As a cardholder, you’ve probably heard horror stories about people being crippled by financial crime.
If you find out that your bank account is under investigation, it’s normal to wonder if the worst has happened. In most cases, though, the investigation is likely fueled by debt or suspected illicit activity.
Banks reserve the right to investigate your account and access your personal information when they consider it necessary. While this can feel like a violation of your privacy in some circumstances, the banks are actually required by law to investigate as a way to prevent fraud whenever necessary. If they don’t abide by these rules, they could face consequences in the form of fines or even prosecution.
There are four top reasons why your bank may need to open an investigation. In this post, we’ll explore each scenario and discuss what you can do to move forward.
#1. Suspicious Activity
Suspicious purchases could be triggered by transactions that were initiated from a place you don’t live, or shipped to an address that’s not your home. They might also be purchases that don’t align with your usual shopping pattern. If the bank is investigating your account for any of these situations, it’s likely that they will put a freeze on your account.
This is actually a good practice, as it will prevent criminals from doing further harm. If your account falls victim to fraud, allow the bank to continue their investigation. Under the FDIC, your account is insured for up to $100,000 in the US. As long as you report debit card fraud within 60 days, you won’t be held liable for more than $500.
If the freeze was put in place on accident, reach out to the bank as soon as possible. You will be able to resolve the issue with a phone call to clear up any confusion, end the inquiry, and get your account back.
Owing money to a creditor, like a mortgage debt, or a car or student loan, could lead the bank to freeze some (or even all) of the money in your account. Other common situations include legal judgements, child support, and back taxes. If you’re on a joint account, you might also find yourself getting punished if debts are owed by the person with whom you share an account.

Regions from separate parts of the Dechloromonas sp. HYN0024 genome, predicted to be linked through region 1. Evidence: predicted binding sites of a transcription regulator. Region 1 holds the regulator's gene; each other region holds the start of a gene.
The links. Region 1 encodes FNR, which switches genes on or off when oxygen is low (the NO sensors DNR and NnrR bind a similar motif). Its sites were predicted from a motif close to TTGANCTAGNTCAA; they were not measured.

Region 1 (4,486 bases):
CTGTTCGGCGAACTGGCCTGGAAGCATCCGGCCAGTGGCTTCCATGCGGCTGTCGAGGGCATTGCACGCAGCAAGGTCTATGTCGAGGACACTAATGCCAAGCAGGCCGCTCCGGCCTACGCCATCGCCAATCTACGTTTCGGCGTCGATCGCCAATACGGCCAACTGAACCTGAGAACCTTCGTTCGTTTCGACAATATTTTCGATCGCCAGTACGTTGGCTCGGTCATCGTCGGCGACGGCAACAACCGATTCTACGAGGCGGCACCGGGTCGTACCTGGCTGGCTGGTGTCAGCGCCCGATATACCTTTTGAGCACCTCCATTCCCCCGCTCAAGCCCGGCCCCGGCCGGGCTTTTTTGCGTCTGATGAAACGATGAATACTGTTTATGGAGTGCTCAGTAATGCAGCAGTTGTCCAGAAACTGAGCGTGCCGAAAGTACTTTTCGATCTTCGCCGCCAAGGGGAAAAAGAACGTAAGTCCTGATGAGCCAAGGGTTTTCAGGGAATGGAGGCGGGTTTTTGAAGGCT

Unfortunately, if you owe the debt in question, your best option is to pay or try to renegotiate the debt. Your first course of action should be to find out who the creditor is, and then to seek legal advice and credit counseling.
#3. Chargeback Abuse
Even the most well-intentioned customers can commit “friendly fraud” by accident if they don’t understand the difference between a traditional return and a bank-issued refund. A chargeback is initiated when a cardholder disputes a transaction, claiming it resulted from fraud or abuse. The funds are then clawed back from the merchant and returned to you.
If you fall into a habit of abusing the chargeback process, you could get in trouble with the bank. They can choose to close your account, which will in turn negatively impact your credit score.
Chargebacks should only ever be used as a last resort and all efforts should be made to resolve the issue with the merchant first.
#4. The Bank Suspects Illicit Activity
As we previously alluded to, banks are required by the USA Patriot Act to report suspicious activity that might suggest activity like money laundering or the funding of terrorism. If they don’t act, they could be held liable for not conducting their due diligence in preventing these acts of fraud.
Activities like withdrawals or transfers of large amounts of money, especially to overseas or unknown parties, are an immediate red flag. If your customer record contains false information, this could also trigger an investigation.
If you’re wrongly suspected of criminal activity, it’s best to clear up the situation with the bank and law enforcement as soon as possible. The bank will be able to provide information about the investigation and advise you as to whether it’s necessary to contact authorities. If any charges are filed, contact a legal professional right away.
You know that your account is under investigation, and now you know why. What happens next?
Fortunately, for many cardholders these cases are more isolated. As long as you’re not implicated in any criminal activity, following the guidance listed above should resolve the problem. It’s always best to address the issue immediately, avoid chargeback abuse, and follow necessary protocol.